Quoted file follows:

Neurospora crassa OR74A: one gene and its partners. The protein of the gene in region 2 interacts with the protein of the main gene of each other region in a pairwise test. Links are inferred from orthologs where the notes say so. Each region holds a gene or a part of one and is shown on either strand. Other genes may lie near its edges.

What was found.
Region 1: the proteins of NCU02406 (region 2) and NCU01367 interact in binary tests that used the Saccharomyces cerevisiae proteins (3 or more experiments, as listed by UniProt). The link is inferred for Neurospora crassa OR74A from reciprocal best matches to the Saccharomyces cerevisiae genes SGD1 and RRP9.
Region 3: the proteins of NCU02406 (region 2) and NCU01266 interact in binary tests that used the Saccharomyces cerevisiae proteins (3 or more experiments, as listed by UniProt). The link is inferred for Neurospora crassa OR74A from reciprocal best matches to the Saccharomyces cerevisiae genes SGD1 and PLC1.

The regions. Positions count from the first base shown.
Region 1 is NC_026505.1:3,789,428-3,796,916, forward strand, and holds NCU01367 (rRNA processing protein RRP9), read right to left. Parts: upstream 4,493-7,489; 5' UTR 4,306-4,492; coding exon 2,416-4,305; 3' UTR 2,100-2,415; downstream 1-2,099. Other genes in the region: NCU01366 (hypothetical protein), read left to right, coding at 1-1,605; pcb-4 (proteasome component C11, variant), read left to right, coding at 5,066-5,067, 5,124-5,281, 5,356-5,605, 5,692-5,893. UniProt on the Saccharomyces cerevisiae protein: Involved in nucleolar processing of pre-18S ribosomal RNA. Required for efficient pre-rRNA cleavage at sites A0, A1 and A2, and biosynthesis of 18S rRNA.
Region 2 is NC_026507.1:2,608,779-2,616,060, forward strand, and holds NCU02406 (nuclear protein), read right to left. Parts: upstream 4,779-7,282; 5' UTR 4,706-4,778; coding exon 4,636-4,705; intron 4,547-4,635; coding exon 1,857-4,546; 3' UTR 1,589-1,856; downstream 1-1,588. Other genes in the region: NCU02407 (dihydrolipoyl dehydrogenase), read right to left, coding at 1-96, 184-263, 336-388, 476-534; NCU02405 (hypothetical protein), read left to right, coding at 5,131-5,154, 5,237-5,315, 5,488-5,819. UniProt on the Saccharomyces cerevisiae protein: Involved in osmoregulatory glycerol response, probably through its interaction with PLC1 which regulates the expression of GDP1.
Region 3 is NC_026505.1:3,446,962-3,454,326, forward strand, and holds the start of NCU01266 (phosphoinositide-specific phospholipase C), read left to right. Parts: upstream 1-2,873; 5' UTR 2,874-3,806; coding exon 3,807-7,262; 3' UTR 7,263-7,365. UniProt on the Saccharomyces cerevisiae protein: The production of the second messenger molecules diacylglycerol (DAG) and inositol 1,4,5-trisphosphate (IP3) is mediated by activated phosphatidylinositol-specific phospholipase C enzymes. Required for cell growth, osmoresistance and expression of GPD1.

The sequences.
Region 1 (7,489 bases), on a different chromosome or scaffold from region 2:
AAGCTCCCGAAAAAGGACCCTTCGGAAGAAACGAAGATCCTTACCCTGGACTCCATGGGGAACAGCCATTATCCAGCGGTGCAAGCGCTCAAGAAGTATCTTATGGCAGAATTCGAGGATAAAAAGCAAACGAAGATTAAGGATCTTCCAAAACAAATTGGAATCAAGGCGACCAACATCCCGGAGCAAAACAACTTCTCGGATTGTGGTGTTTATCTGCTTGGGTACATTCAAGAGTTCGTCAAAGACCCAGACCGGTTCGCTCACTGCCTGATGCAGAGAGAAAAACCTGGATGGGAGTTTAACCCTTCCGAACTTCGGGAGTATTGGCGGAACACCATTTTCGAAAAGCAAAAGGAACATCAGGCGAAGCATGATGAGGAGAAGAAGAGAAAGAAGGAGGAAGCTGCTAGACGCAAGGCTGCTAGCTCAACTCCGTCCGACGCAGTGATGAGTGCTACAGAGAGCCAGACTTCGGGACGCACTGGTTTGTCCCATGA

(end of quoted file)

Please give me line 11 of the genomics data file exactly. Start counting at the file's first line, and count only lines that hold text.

AAGCTCCCGAAAAAGGACCCTTCGGAAGAAACGAAGATCCTTACCCTGGACTCCATGGGGAACAGCCATTATCCAGCGGTGCAAGCGCTCAAGAAGTATCTTATGGCAGAATTCGAGGATAAAAAGCAAACGAAGATTAAGGATCTTCCAAAACAAATTGGAATCAAGGCGACCAACATCCCGGAGCAAAACAACTTCTCGGATTGTGGTGTTTATCTGCTTGGGTACATTCAAGAGTTCGTCAAAGACCCAGACCGGTTCGCTCACTGCCTGATGCAGAGAGAAAAACCTGGATGGGAGTTTAACCCTTCCGAACTTCGGGAGTATTGGCGGAACACCATTTTCGAAAAGCAAAAGGAACATCAGGCGAAGCATGATGAGGAGAAGAAGAGAAAGAAGGAGGAAGCTGCTAGACGCAAGGCTGCTAGCTCAACTCCGTCCGACGCAGTGATGAGTGCTACAGAGAGCCAGACTTCGGGACGCACTGGTTTGTCCCATGA